The British monarchy has reigned for over 1200 years, with 11 royal dynasties moulding Britain into a hugely powerful force. Today the royal family remains at the very top of the social ladder, making news daily and generating around £500 million in tourism yearly. However, in 2022 the need for the royal family fails to go further than their use as a tourist attraction. In fact, in the modern day it is absurd that the ultimate ruler of our country is not elected. We are a country that is often too obsessed with tradition, and now is the time to take a step forward.
Those who support the monarchy will often argue that it’s reign is purely symbolic, creating a national identity. Supposedly a hereditary monarch, in the modern day at least, holds no real power and exists as a figurehead for British identity. If this is true, why is it so that Queen Elizabeth II has the power to appoint and remove ministers, declare war, and recognise foreign states? Above this, she must give consent to have any law that may affect the monarchy’s interests discussed in parliament. In essence, the queen can say no to the discussion of a law that may lessen her power, a right she has exercised 39 times in her reign. Moreover, the nature of democracy is undermined by this structure and what is known as the royal prerogative. This refers to the right of a monarch to go above the law and make important decisions themselves. However, this is often exploited by the government, with ministers making decisions on behalf of the crown. For example, when John Major deployed troops to fight in the Gulf War in 1991, he did this without consulting parliament on behalf of the crown. While it is unlikely the queen would use this power for such things as declaring war, this rule creates a nation that borders on elected autocracy, the Prime Minister having opportunities to go above the law. This sort of power should not be held by an elected official and certainly should not be held by a monarch born into this power through sheer luck.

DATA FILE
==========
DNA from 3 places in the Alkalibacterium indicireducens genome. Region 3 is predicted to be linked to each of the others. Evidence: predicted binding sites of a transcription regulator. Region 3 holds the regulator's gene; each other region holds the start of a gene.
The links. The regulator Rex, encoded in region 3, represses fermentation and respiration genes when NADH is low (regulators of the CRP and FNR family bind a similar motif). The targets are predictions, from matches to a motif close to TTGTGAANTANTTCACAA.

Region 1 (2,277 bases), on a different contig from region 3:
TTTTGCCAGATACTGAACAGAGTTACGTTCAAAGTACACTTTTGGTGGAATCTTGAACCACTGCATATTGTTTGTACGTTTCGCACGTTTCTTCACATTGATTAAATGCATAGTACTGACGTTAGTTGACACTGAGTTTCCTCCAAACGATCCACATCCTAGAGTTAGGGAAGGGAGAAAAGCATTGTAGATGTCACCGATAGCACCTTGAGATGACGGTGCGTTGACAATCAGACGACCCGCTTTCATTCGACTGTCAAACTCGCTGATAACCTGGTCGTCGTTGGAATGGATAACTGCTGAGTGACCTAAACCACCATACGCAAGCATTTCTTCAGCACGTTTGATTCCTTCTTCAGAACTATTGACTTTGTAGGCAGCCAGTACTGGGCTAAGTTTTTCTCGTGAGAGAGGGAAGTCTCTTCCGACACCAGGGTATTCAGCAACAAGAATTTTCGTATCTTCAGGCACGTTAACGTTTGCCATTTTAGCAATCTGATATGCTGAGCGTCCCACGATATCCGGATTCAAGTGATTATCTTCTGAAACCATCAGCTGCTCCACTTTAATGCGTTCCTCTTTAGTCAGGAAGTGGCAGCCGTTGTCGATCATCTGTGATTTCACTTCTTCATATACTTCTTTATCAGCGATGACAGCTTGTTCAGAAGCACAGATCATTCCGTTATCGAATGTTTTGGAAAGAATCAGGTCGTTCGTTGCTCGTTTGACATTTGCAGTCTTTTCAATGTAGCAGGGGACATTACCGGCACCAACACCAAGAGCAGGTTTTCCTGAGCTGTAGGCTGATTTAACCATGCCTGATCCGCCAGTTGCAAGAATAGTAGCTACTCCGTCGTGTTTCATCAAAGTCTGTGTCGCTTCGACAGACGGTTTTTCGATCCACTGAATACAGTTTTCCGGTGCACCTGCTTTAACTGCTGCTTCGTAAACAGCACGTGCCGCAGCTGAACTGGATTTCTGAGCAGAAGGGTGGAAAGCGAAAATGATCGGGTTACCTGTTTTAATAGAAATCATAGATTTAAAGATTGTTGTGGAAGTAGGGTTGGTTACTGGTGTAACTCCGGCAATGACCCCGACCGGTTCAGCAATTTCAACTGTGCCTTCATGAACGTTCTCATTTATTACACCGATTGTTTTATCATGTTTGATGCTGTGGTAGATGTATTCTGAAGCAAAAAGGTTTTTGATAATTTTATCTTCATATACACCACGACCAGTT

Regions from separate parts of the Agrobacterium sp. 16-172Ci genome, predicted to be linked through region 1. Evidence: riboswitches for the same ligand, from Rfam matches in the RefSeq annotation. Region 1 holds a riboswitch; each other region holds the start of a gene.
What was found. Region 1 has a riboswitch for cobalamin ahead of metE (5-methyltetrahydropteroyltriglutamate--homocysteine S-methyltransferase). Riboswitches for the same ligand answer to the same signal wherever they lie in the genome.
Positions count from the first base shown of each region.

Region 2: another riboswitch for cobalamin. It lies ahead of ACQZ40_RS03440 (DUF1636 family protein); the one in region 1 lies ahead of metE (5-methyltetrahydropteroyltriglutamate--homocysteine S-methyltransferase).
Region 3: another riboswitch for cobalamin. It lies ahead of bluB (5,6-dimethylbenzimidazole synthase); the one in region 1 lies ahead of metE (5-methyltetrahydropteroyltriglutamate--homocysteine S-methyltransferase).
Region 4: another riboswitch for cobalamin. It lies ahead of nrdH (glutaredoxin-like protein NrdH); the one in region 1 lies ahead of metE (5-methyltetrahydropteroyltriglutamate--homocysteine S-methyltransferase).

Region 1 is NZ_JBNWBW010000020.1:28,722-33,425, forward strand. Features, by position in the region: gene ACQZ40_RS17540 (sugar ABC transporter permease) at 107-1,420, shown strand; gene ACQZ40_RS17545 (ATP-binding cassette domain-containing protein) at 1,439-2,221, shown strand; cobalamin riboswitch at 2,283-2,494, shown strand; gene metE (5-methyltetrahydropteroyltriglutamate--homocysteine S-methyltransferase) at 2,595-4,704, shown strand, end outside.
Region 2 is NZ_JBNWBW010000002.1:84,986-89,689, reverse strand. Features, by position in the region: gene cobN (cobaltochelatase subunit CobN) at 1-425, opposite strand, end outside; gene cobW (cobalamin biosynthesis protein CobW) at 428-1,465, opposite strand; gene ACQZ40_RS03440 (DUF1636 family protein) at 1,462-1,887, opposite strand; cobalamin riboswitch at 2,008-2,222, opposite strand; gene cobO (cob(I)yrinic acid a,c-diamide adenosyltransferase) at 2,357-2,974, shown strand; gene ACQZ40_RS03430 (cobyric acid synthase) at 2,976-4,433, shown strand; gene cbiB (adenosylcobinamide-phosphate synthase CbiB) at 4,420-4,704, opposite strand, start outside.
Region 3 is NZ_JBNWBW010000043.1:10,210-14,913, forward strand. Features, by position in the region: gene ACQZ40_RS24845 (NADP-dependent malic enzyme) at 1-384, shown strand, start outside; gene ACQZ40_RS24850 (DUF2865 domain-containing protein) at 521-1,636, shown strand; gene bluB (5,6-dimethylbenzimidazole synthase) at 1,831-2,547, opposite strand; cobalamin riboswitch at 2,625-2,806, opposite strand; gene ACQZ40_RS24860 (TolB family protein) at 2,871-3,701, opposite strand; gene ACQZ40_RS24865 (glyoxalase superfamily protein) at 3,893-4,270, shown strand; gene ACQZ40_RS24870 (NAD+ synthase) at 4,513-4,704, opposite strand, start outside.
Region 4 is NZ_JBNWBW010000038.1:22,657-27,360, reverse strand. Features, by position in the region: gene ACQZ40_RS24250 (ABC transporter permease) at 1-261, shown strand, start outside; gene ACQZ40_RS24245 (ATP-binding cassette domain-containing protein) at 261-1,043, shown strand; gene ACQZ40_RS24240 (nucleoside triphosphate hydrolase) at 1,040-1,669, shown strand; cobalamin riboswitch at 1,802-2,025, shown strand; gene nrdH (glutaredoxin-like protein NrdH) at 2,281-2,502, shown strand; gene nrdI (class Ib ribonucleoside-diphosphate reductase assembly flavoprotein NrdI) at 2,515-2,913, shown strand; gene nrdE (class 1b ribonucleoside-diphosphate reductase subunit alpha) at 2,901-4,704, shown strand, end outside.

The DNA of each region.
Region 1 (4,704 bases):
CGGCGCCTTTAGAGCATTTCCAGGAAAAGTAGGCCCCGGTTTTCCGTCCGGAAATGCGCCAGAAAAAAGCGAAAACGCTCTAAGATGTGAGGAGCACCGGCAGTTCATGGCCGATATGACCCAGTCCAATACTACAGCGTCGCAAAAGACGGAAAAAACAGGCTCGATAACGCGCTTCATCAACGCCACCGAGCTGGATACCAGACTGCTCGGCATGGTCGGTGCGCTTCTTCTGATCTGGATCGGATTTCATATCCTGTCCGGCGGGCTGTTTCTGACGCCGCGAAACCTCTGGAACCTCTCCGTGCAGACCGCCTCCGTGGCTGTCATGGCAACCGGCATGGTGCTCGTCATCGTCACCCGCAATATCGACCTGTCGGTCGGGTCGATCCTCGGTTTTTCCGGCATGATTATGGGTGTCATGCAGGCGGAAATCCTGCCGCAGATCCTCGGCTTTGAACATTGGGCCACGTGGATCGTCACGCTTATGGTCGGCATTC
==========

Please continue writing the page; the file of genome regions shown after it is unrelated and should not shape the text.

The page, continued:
When discussing the monarchy, it is key to consider the money side. A favourite pro-monarchy argument regards the revenue generated by the royal family, through tourism, merchandise and media coverage. It cannot be argued that the presence of the royal family is detrimental to the economy. However, the argument fails to consider how much we as a country spend on the royals ourselves. A huge majority of the Windsor’s spending is covered by the government or taxpayers. For example, £102 million is spent annually on security for the family, which is funded by the metropolitan police. On top of this a grant, which last year amounted to £87 million is given to the family to pay for costs such as palace maintenance and royal visits. This grant is of course funded by taxpayers. A great deal of the money privately owned by the royal family is earned through their private estates. However, the aristocracy and gentry of the UK combined own 30% of the UK’s land. A great deal of this land is simply passed down generation to generation, never touched by the general UK population. The positive uses for this land are simply limitless and could grow our economy, but it’s potential goes untouched so the elites of our country can essentially show off. Therefore, though the monarchy may bring in money, it cannot be said that the UK’s economy would not be better without them.
The UK leadership structure is officially known as a “constitutional monarchy”, in which a monarch runs the country but does not make any important decisions. However, this system is outdated and it seems the correct step forward would be for the UK to become a republic. Today more than ever, we are being let down by our government and royal family, exploiting the system that exists to serve them. Prince Andrew, who in coming months faces his trial for crimes that need not be mentioned, exploited the power and the outdated morals that come with his position. Our country clearly values democracy, or the Queen would have absolute power, so why not cut out this unnecessary misuse of power? Becoming a true republic or democracy simply ensures that supreme power rests in the citizens who vote. The general public have the power, and exploitation of this system is simply not possible in the same way.
In June, the Queen will celebrate her Platinum Jubilee for 70 years of reign, making her the longest reigning monarch in our history. For this I congratulate her, and say now is the time to end the monarchy on this achievement, stepping into the future with optimism.